Denel to seek extension of government guarantee plus extra

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The recently appointed board of Denel initiated wide-ranging steps to combat corruption, strengthen governance, investigate dubious transactions and restore the organisation’s reputation and credibility.

Acting Denel Group chief executive, Mike Kgobe, told Parliament’s Portfolio Committee on Public Enterprises today (Wednesday August 29), a new governance turnaround plan was in place to rebuild stakeholder credibility, instil an ethical governance culture and restore Denel as a national asset and industry leader.

The new board was appointed in April with a mandate to root out corruption, return the business to profitability and rebuild the reputation of the defence and technology company.

A revised corporate plan was presented to the Department of Public Enterprises and the process to appoint a new, permanent chief executive officer is underway.

Kgobe told the parliamentary committee “Denel suffered serious reputational damage, lost credibility and the support of stakeholders” following reports of lapses in governance and increased irregular expenditure. Denel was implicated in the Public Protector’s “State of Capture Report” and evidence of dubious and loss-making contracts were exposed.

This contributed to a situation where the company was forced to repay loans at an accelerated rate and funding institutions were unwilling to extend credit facilities. This led to a liquidity crisis which impacted materially on operations and led to delays on key contracts.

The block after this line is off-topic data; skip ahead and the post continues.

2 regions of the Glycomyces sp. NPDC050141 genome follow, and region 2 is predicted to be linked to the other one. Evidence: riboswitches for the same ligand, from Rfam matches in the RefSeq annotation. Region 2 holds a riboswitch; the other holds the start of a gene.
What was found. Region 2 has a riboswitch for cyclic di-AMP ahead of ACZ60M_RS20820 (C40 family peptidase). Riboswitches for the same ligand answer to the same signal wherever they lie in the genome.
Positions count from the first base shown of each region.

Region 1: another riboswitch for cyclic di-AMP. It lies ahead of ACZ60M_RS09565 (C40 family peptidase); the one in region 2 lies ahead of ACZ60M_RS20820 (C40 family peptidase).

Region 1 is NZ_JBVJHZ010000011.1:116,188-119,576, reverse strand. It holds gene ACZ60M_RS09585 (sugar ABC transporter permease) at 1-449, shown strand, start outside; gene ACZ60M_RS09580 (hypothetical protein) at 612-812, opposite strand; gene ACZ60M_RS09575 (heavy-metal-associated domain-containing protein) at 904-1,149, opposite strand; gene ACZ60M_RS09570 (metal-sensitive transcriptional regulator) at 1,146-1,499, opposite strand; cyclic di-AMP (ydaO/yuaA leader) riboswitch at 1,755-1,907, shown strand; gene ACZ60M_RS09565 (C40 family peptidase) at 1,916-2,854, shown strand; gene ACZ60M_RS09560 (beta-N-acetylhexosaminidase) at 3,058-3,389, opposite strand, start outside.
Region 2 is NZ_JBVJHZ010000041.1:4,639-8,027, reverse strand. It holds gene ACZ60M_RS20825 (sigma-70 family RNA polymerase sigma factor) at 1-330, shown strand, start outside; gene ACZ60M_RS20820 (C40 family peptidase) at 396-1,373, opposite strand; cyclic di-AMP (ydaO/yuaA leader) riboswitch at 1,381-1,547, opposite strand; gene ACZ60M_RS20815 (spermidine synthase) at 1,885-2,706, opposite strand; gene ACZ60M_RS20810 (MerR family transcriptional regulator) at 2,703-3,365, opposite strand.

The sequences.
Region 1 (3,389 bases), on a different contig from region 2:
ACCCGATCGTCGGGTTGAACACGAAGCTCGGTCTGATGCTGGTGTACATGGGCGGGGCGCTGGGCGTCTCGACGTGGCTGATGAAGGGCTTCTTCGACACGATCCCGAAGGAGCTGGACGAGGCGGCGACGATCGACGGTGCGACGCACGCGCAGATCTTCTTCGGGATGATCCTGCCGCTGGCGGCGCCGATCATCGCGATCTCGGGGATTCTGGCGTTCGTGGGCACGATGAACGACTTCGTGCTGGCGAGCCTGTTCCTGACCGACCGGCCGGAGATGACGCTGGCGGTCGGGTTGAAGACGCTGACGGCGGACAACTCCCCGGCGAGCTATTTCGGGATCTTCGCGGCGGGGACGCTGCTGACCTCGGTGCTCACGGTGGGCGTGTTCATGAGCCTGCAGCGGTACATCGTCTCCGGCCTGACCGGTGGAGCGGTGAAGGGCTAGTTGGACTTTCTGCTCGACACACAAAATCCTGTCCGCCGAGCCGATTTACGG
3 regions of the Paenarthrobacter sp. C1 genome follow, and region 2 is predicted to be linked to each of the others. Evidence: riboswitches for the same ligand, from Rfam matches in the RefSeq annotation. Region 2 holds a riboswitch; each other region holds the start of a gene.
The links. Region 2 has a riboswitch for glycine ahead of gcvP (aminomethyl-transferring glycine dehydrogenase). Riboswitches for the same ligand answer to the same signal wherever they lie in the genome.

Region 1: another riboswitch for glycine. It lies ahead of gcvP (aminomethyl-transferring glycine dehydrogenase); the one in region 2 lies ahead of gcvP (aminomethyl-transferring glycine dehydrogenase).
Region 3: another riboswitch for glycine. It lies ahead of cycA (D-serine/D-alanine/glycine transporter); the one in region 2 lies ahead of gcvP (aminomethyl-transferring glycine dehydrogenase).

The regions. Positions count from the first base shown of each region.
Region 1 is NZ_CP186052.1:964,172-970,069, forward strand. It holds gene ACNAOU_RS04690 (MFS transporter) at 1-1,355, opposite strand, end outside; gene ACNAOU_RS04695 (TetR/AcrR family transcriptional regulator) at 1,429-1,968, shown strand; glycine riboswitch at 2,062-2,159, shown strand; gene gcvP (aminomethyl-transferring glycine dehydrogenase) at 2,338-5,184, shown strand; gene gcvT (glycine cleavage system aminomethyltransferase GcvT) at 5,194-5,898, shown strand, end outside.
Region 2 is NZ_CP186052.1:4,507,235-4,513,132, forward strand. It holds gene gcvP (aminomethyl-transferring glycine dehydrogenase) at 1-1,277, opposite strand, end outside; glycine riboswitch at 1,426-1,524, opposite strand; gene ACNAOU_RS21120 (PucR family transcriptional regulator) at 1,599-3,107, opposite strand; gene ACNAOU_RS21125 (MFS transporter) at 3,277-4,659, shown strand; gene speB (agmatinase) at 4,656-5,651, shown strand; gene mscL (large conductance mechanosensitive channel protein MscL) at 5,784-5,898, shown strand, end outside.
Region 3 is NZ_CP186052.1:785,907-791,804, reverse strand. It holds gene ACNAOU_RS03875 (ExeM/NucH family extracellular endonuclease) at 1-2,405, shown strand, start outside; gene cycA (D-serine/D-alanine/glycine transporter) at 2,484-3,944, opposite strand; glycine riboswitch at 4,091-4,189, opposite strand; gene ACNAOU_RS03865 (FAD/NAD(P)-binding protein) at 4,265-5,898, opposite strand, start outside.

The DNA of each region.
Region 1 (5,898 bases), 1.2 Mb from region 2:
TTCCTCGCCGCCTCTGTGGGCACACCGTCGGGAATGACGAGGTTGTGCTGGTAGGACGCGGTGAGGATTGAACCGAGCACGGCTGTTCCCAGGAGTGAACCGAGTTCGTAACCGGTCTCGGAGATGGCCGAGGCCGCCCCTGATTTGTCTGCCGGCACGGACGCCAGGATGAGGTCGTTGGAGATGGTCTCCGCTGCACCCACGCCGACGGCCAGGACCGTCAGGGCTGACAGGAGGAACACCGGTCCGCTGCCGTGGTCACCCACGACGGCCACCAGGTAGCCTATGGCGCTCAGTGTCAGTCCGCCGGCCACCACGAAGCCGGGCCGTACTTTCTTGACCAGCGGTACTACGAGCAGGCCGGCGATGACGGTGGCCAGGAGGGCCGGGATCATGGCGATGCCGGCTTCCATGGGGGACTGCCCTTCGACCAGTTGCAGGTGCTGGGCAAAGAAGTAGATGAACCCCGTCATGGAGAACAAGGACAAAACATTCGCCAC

A board priority is to normalise the company’s capital structure and inject sufficient liquidity. It has requested government to extend its current guarantee of R3.3bn when it expires at the end of September and provide an additional R1bn guarantee to pay creditors and unlock operations.

Management has identified irregular expenditure of more than R315 million for the past two financial years. Further irregularities to the value of R1,3 billion are being investigated.

A panel of forensic investigators will soon be appointed to probe procurement irregularities while a process is underway to unwind Denel Asia, the company that featured prominently in the Public Protector’s report.

Senior executives at Denel will undergo lifestyle audits and irregular appointments of employees and business partners are being investigated. Steps are being taken to strengthen processes for whistle blowing and a comprehensive campaign will be launched to make employees aware of the need to comply with policy and regulatory requirements.



Denel board chair Monhla Hlahla led the delegation at the portfolio committee presentation.